Mileage fraud is real. Very real, in fact. It may be hard to say with absolute certainty how many odometers are currently clocked in the UK. One thing’s for sure, though: their number is rising steadily.
Are you looking for a car and worried you may become a victim? Or do you suspect the mileage of your current car is faulty?
In this article we’ll take an in-depth look at five proven methods of checking if your mileage is genuine. There may be more. But only these five actually work and will help you make costly mistakes.
Before we go there, you need to realise one important thing first, though:
A little inaccuracy is normal!
Are you worried your odometer is showing less miles than it should? Here’s a surprising fact:
Almost no odometer is 100% accurate.
It’s hard to believe. You’d expect digital technology to be advanced enough to measure the distance between point a and point be pretty accurately. Reality is looking a lot less convincing, as mobile solutions provider Motus reports:
“There is no federal law that regulates odometer accuracy. The Society of Automotive Engineers set guidelines that allow for a margin of error of plus or minus four percent. But that’s it.”
In practise, an error margin of plus or minutes four is quite a lot.
If you were to have two odometers, one measuring four percent less and the other four percent more than the actual distance, the former would display 96 miles for a 100 mile distance, the latter 104. That’s eight miles over the course of a rather modest trip.
The average car in the UK drives around 12,000 miles each year. Taking this as an example, the error margin increases to almost 1,000 miles each year. Over 10 years, this adds up to 10,000 miles.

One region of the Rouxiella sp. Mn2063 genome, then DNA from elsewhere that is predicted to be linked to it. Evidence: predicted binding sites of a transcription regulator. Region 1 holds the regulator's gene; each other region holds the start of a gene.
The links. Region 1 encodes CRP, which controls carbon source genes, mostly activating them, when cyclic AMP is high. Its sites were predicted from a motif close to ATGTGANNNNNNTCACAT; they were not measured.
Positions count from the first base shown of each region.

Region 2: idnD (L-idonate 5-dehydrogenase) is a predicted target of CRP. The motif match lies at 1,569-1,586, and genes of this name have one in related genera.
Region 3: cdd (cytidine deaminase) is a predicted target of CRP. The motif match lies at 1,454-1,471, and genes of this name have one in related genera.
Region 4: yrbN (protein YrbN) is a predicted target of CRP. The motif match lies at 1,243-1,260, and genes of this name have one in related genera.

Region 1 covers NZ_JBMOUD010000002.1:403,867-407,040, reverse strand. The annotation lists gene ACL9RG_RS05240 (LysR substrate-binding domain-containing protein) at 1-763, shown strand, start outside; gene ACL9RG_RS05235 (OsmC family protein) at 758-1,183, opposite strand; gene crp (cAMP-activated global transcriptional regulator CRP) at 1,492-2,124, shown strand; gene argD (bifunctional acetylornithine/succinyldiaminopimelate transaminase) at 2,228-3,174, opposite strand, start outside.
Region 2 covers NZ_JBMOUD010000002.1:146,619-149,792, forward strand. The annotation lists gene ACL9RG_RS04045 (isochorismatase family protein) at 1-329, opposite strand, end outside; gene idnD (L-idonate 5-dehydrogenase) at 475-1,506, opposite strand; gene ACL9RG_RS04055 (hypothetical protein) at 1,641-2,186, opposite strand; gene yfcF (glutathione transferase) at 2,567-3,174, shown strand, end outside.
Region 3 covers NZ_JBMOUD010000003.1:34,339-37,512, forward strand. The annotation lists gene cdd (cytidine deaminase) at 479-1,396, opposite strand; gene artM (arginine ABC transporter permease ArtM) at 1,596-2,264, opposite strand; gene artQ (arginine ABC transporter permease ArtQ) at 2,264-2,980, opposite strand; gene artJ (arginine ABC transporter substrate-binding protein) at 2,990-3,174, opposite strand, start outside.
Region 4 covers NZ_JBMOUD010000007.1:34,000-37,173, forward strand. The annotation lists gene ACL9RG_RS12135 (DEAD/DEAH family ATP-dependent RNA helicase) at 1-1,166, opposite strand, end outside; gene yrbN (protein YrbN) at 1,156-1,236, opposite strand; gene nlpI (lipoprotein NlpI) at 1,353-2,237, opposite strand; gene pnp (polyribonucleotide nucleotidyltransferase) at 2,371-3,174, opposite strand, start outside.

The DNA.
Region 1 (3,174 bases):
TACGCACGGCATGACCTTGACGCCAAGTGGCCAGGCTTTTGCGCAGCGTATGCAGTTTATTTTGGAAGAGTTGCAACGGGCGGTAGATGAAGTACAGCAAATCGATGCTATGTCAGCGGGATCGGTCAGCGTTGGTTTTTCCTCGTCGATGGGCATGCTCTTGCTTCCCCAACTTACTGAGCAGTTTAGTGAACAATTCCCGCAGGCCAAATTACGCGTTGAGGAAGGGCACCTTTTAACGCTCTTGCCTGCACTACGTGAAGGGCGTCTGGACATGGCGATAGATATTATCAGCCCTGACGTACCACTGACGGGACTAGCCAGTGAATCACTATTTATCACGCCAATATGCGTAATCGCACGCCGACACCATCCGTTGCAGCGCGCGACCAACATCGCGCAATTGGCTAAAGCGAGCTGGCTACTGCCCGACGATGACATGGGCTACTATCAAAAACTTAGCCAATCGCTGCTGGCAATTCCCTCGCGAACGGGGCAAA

All of this makes it hard to make any informed decisions.
Having said that, most criminal mileage discrepancies are far bigger than 5,000-10,000 miles. There have been reports of cars having been clocked by 100,000 miles!
With that in mind, you’re always better off by making an effort to uncover tampering.
Here are the 5 ways to do that:
#1: Display reports
In the old days, it wasn’t particularly hard to spot a mileage discrepancy: Clocked odometers looked the part.
They had scratches and indentations were there weren’t supposed to be any. Numbers could be crooked or damaged. Sometimes, they would not slot in perfectly. In short: Even as an amateur, you could tell something was amiss.
It took as much artistic ingenuity as it took criminal energy to clock an odometer without anyone noticing.
Digital odometers seemed like a safer choice initially. After all, you couldn’t just ‘rewind them’ with a screwdriver.
Ironically, as it turned out, they made things worse. New odometers are far easier to manipulate (if you’re interested in the ‘how’, we’ll get into that later on in this article). Importantly, manipulating them won’t leave a trace.
So how could you ever tell something’s not okay?
Some displays will tell you!